Japan’s High Life Expectancy Linked To Diet

The high life expectancy enjoyed in Japan is largely down to the nation’s healthy diet, according to a new study.

The population of the island nation, which has one of the lowest mortality rates in the world, eat diets high in certain carbohydrates, vegetables, fruits as well as fish and meat.

Such foods make for a diet low in saturated fats, processed foods and high in carbohydrates gained from both rice and vegetables.

The Japanese government outlined a recommended food guide for the nation in 2005.

Around a decade later, researchers at the National Centre for Global Health and Medicine in Tokyo investigated how following the food guide affected the country’s mortality rate.

The team analysed food and lifestyle questionnaires completed by 36,624 men and 42,920 women aged between 45 and 75, who had no history of cancer, stroke, heart or chronic liver diseases. The participants were tracked for 15 years.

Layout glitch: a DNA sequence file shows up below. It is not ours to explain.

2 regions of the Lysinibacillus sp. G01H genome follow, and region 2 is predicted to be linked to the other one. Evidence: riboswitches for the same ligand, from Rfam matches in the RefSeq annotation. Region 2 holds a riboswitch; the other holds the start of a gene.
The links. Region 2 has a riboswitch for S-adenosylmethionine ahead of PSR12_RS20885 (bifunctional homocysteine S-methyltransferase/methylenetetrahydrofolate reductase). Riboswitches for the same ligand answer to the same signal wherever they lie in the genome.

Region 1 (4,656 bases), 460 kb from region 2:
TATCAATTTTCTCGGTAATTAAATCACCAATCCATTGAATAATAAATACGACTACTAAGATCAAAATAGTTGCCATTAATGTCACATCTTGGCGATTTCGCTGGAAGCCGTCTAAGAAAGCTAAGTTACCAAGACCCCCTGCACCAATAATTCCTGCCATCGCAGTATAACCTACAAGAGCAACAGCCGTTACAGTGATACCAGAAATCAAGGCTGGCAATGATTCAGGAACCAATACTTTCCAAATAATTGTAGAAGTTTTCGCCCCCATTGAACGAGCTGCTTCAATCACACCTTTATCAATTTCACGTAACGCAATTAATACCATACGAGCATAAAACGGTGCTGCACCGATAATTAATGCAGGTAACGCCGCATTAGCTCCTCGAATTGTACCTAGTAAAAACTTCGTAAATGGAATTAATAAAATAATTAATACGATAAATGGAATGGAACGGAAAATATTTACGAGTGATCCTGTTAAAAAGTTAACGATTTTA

Researchers found that participants who closely followed the food guide had a 15 per cent lower mortality rate.

Such participants were less likely to have the cerebrovascular vascular disease: a term used to describe conditions caused by problem with blood supply to the brain.

The study concluded: “Our findings suggest that balanced consumption of energy, grains, vegetables, fruits, meat, fish, eggs, soy products, dairy products, confectionaries, and alcoholic beverages can contribute to longevity by decreasing the risk of death, predominantly from cardiovascular disease, in the Japanese population.”

James DiNicolantonio, a cardiovascular research scientist at St. Luke’s Mid America Heart Institute who was not involved in the study, told the Huffington Post: “We can learn a lot about how to be healthy from the Japanese, and it really comes down to ‘eat real food’ and ‘exercise.”

He added that the combination high quality foods low in saturated fats was particularly important.

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